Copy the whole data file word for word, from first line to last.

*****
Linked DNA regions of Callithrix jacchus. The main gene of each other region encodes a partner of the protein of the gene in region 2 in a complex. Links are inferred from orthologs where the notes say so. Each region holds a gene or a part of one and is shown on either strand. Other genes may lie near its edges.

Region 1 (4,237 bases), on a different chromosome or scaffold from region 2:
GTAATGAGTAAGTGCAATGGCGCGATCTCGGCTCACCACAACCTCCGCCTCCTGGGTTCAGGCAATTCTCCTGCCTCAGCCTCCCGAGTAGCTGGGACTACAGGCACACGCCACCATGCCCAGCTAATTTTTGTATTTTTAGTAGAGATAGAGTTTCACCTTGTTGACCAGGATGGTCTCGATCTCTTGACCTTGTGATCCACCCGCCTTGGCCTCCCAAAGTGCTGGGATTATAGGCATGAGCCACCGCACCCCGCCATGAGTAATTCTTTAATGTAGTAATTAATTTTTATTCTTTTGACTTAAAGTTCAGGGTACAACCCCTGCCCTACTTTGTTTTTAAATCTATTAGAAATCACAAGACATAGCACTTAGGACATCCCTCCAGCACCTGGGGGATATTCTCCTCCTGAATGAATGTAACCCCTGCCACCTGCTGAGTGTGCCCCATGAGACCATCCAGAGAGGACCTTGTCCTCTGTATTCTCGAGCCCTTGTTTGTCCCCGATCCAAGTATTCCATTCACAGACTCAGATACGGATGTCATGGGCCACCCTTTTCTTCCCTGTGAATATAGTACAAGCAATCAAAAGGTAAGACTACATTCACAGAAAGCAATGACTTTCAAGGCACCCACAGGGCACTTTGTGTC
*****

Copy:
Linked DNA regions of Callithrix jacchus. The main gene of each other region encodes a partner of the protein of the gene in region 2 in a complex. Links are inferred from orthologs where the notes say so. Each region holds a gene or a part of one and is shown on either strand. Other genes may lie near its edges.

Region 1 (4,237 bases), on a different chromosome or scaffold from region 2:
GTAATGAGTAAGTGCAATGGCGCGATCTCGGCTCACCACAACCTCCGCCTCCTGGGTTCAGGCAATTCTCCTGCCTCAGCCTCCCGAGTAGCTGGGACTACAGGCACACGCCACCATGCCCAGCTAATTTTTGTATTTTTAGTAGAGATAGAGTTTCACCTTGTTGACCAGGATGGTCTCGATCTCTTGACCTTGTGATCCACCCGCCTTGGCCTCCCAAAGTGCTGGGATTATAGGCATGAGCCACCGCACCCCGCCATGAGTAATTCTTTAATGTAGTAATTAATTTTTATTCTTTTGACTTAAAGTTCAGGGTACAACCCCTGCCCTACTTTGTTTTTAAATCTATTAGAAATCACAAGACATAGCACTTAGGACATCCCTCCAGCACCTGGGGGATATTCTCCTCCTGAATGAATGTAACCCCTGCCACCTGCTGAGTGTGCCCCATGAGACCATCCAGAGAGGACCTTGTCCTCTGTATTCTCGAGCCCTTGTTTGTCCCCGATCCAAGTATTCCATTCACAGACTCAGATACGGATGTCATGGGCCACCCTTTTCTTCCCTGTGAATATAGTACAAGCAATCAAAAGGTAAGACTACATTCACAGAAAGCAATGACTTTCAAGGCACCCACAGGGCACTTTGTGTC